I find it fascinating and wonderful the way her need to survive, combined with her instincts, compel her to build something new, and the way that her subsequent and seemingly destructive flood in actuality offers shelter to others who need her particular gifts of survival.

Gifts have been flooding me. Loved ones — dear friends – old and new –children, grandchildren, sisters, and companions – have come bearing them. With a smile, I picture their arrival, marching over the dry land, carrying a branch or two to stuff into the breach, reminding me that this deep well I have crafted within me is a place of warmth and nurture, comfort and safety, love and blessing to them. My presence on their landscape has provided something important and vital. Precisely because of my particular wounds and gifts, my need for emotional safety, it seems that I provide a space of nurture for others, too.

As I began to explore in my journal yesterday, I am continuing to ponder my capacity to hold all of this… the fierceness of my pain alongside the depths of my grace, my mother’s rejection of me alongside the love that the rest of my world reflects back to me. Today, I’m thinking about that enlarged heart the doctors discovered this summer inside of my chest. I am thinking about my canoe trips… my resilience, my grit, my creativity…..and the way my body celebrates there.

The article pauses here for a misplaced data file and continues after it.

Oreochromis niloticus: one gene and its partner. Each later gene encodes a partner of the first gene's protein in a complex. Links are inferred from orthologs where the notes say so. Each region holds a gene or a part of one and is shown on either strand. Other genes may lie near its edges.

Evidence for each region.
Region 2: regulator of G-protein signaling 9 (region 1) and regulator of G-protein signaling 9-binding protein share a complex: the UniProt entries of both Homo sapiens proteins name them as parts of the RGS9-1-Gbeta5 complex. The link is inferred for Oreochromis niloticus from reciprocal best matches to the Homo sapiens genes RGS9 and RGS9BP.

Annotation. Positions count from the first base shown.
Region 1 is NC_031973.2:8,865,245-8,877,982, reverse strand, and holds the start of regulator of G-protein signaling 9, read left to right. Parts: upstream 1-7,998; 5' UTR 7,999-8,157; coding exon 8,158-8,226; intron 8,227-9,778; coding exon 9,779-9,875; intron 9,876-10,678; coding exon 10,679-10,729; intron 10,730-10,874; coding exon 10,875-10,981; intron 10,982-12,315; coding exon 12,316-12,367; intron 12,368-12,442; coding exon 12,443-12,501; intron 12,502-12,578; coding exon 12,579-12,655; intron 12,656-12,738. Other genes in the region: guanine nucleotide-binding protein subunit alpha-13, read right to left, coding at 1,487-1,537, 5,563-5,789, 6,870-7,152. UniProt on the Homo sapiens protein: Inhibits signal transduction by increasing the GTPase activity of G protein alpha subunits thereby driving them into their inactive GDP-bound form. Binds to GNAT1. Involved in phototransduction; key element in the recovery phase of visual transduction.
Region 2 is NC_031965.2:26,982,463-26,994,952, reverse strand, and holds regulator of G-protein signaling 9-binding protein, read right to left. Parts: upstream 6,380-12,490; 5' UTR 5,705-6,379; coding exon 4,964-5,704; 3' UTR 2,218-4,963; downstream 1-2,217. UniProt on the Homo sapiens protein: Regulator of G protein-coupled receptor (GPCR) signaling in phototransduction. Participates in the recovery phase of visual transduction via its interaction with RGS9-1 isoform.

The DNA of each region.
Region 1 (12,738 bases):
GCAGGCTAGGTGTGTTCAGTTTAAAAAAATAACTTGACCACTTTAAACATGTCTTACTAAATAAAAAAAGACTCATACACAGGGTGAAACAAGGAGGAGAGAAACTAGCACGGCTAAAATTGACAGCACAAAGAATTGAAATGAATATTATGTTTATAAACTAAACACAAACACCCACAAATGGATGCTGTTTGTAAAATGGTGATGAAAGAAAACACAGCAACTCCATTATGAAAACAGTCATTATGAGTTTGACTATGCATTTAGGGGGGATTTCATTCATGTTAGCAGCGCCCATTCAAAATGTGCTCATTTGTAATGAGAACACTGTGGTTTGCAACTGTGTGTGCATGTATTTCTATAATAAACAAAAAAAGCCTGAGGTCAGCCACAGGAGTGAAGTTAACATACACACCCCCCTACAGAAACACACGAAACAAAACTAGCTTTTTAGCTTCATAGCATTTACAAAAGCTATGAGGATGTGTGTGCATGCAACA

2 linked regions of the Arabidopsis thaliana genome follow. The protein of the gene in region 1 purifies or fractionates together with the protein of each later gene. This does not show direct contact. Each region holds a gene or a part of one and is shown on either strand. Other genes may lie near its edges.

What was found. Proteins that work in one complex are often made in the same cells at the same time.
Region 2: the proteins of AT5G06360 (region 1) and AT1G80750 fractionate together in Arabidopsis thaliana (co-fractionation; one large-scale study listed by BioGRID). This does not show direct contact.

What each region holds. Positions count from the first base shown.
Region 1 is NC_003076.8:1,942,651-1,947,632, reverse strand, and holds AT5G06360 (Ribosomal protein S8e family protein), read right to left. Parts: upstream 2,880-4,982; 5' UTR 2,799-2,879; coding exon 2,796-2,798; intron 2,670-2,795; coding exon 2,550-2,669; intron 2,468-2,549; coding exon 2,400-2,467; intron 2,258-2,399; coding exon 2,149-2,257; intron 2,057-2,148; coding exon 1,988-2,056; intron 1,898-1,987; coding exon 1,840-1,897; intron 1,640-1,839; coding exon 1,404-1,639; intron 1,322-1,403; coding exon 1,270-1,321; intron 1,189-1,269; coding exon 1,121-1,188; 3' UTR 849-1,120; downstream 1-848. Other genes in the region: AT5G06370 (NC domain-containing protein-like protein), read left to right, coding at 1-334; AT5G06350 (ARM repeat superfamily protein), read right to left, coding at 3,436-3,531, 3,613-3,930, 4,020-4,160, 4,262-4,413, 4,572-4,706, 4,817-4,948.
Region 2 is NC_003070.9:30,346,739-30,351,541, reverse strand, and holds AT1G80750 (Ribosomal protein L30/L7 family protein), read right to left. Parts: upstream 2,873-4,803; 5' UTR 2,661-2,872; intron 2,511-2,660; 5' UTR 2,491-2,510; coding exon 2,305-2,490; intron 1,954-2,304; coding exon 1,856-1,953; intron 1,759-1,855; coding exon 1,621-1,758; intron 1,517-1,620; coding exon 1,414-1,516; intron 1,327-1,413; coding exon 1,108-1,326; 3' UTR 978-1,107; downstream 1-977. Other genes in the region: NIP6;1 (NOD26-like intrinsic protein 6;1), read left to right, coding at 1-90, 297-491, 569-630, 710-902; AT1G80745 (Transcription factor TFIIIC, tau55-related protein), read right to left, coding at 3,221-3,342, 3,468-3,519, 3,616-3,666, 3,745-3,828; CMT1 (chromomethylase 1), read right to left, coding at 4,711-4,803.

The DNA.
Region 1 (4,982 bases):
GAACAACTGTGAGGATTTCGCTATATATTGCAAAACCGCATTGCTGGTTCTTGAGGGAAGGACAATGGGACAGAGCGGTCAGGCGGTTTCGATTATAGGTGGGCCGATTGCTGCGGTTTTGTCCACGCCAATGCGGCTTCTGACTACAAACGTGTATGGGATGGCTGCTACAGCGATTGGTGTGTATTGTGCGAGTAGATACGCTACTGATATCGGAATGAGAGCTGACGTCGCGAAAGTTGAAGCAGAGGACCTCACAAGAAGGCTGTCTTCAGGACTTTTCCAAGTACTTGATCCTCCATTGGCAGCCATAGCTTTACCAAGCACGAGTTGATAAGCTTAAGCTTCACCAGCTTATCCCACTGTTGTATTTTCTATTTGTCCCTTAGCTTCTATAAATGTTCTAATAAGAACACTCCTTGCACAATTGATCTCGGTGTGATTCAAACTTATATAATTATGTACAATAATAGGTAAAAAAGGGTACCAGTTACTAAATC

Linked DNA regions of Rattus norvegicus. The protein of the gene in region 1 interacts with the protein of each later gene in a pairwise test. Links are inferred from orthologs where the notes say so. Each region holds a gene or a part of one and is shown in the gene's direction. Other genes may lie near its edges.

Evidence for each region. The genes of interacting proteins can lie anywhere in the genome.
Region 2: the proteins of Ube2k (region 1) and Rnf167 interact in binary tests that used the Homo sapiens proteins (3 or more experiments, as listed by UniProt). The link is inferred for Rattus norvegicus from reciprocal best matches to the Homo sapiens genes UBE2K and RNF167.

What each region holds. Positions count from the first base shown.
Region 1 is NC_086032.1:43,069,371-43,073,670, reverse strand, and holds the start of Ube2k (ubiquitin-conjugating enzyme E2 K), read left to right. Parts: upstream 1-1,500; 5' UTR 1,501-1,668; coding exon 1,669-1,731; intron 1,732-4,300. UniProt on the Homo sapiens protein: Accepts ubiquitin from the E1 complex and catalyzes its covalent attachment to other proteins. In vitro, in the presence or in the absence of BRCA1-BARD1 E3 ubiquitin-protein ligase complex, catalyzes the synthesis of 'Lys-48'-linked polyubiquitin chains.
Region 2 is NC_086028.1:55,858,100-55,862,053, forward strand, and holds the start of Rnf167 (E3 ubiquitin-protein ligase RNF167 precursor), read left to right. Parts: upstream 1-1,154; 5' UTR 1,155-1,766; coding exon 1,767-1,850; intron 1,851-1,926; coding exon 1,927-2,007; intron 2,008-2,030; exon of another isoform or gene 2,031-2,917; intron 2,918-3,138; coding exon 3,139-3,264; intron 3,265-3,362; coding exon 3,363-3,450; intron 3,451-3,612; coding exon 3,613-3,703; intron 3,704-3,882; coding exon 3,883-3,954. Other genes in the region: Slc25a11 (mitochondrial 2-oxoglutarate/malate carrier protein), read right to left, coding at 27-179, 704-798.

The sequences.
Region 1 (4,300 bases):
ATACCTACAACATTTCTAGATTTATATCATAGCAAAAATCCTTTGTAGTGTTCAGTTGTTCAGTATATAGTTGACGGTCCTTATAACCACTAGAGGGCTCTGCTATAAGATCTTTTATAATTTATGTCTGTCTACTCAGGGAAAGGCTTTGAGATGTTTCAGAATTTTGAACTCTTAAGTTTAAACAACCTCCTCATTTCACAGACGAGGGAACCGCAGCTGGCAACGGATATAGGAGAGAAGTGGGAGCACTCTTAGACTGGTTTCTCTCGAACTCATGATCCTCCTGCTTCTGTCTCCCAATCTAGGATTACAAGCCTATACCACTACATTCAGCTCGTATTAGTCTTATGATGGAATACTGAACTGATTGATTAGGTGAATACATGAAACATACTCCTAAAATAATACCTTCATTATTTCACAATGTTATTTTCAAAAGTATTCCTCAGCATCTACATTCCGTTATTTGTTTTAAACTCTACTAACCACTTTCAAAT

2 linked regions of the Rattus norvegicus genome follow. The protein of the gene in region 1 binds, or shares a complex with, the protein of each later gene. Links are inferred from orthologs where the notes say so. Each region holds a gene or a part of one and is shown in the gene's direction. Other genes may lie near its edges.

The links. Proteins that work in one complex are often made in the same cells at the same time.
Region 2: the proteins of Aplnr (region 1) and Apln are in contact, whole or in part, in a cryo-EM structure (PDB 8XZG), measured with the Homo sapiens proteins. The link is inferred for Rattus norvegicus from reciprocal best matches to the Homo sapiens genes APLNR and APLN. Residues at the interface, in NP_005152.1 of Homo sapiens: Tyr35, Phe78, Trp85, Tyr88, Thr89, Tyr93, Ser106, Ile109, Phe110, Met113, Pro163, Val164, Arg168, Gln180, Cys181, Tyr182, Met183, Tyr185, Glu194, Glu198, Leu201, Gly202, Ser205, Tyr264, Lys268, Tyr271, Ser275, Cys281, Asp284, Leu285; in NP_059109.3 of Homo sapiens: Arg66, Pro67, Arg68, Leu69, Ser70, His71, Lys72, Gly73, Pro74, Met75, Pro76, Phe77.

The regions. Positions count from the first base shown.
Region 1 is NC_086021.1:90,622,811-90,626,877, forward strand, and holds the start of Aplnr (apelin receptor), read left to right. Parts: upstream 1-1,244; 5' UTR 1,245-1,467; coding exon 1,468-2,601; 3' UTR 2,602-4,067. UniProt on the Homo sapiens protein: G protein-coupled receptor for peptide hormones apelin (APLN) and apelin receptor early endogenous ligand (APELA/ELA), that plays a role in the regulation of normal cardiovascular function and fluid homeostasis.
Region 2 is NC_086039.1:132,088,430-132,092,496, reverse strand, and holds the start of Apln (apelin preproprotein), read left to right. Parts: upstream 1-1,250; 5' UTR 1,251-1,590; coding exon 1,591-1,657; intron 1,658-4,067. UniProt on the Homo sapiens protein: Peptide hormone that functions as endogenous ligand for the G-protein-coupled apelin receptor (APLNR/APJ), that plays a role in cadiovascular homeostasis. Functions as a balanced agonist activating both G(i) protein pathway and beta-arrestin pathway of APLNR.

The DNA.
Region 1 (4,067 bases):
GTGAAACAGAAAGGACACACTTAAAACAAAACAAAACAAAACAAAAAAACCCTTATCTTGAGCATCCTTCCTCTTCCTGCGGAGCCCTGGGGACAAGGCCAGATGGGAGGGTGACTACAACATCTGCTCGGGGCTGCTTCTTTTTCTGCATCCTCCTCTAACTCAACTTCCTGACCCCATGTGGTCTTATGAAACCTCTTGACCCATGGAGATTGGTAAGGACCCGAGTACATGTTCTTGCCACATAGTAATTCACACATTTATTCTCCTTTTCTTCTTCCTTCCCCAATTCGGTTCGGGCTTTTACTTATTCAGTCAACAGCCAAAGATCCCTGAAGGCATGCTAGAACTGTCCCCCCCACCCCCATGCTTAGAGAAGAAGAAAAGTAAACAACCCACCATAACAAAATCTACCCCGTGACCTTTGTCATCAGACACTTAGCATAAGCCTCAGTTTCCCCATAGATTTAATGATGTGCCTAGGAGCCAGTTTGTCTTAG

Today, I wonder if I diminish the softness of my heart’s ability to hold all in compassion by labeling it as broken, or if i diminish the largeness of my soul when I label my well-learned and long practiced gifts of self-care as suppression or repression, or even ‘toughing it out’. Oh, perhaps that was what I was doing when I was ignoring my pain during earlier years, or even these last years/months of my mother’s life, when I was trying to fit back in to the dysfunctional definitions of ‘good girl’, but I don’t believe that’s what I am doing now in acknowledging the depth of these waters in me, waters that include both boot sucking, fetid muck and delicate, fragrant waterlilies.